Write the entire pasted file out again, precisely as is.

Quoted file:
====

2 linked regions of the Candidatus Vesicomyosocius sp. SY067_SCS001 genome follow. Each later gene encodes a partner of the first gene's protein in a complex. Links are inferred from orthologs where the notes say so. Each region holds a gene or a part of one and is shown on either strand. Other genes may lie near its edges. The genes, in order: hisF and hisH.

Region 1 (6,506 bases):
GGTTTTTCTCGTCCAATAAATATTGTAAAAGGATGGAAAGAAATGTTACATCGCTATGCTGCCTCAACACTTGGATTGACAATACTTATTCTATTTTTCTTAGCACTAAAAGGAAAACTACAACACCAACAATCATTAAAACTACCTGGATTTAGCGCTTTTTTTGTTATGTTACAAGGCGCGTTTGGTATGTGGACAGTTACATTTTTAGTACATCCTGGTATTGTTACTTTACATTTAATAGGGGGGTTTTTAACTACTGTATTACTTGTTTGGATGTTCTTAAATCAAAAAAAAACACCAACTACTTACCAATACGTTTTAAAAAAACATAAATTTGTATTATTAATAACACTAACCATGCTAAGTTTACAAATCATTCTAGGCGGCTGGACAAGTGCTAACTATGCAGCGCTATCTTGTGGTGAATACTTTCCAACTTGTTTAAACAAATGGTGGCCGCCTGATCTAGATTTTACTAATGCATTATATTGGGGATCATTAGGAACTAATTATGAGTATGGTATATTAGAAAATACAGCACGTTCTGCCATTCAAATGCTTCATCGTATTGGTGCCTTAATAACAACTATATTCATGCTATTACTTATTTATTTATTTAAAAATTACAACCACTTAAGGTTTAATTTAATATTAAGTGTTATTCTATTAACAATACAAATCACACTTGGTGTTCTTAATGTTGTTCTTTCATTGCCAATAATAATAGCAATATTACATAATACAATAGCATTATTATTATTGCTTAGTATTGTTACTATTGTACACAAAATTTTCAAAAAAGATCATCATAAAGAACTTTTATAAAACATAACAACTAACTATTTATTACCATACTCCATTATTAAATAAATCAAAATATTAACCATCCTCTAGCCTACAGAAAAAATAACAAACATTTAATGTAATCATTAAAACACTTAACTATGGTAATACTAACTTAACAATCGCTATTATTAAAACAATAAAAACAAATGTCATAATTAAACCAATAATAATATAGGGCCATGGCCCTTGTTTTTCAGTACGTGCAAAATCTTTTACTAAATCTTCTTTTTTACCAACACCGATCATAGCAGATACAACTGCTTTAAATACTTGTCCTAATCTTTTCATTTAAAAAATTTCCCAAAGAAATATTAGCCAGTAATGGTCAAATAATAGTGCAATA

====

2 linked regions of the Candidatus Vesicomyosocius sp. SY067_SCS001 genome follow. Each later gene encodes a partner of the first gene's protein in a complex. Links are inferred from orthologs where the notes say so. Each region holds a gene or a part of one and is shown on either strand. Other genes may lie near its edges. The genes, in order: hisF and hisH.

Region 1 (6,506 bases):
GGTTTTTCTCGTCCAATAAATATTGTAAAAGGATGGAAAGAAATGTTACATCGCTATGCTGCCTCAACACTTGGATTGACAATACTTATTCTATTTTTCTTAGCACTAAAAGGAAAACTACAACACCAACAATCATTAAAACTACCTGGATTTAGCGCTTTTTTTGTTATGTTACAAGGCGCGTTTGGTATGTGGACAGTTACATTTTTAGTACATCCTGGTATTGTTACTTTACATTTAATAGGGGGGTTTTTAACTACTGTATTACTTGTTTGGATGTTCTTAAATCAAAAAAAAACACCAACTACTTACCAATACGTTTTAAAAAAACATAAATTTGTATTATTAATAACACTAACCATGCTAAGTTTACAAATCATTCTAGGCGGCTGGACAAGTGCTAACTATGCAGCGCTATCTTGTGGTGAATACTTTCCAACTTGTTTAAACAAATGGTGGCCGCCTGATCTAGATTTTACTAATGCATTATATTGGGGATCATTAGGAACTAATTATGAGTATGGTATATTAGAAAATACAGCACGTTCTGCCATTCAAATGCTTCATCGTATTGGTGCCTTAATAACAACTATATTCATGCTATTACTTATTTATTTATTTAAAAATTACAACCACTTAAGGTTTAATTTAATATTAAGTGTTATTCTATTAACAATACAAATCACACTTGGTGTTCTTAATGTTGTTCTTTCATTGCCAATAATAATAGCAATATTACATAATACAATAGCATTATTATTATTGCTTAGTATTGTTACTATTGTACACAAAATTTTCAAAAAAGATCATCATAAAGAACTTTTATAAAACATAACAACTAACTATTTATTACCATACTCCATTATTAAATAAATCAAAATATTAACCATCCTCTAGCCTACAGAAAAAATAACAAACATTTAATGTAATCATTAAAACACTTAACTATGGTAATACTAACTTAACAATCGCTATTATTAAAACAATAAAAACAAATGTCATAATTAAACCAATAATAATATAGGGCCATGGCCCTTGTTTTTCAGTACGTGCAAAATCTTTTACTAAATCTTCTTTTTTACCAACACCGATCATAGCAGATACAACTGCTTTAAATACTTGTCCTAATCTTTTCATTTAAAAAATTTCCCAAAGAAATATTAGCCAGTAATGGTCAAATAATAGTGCAATA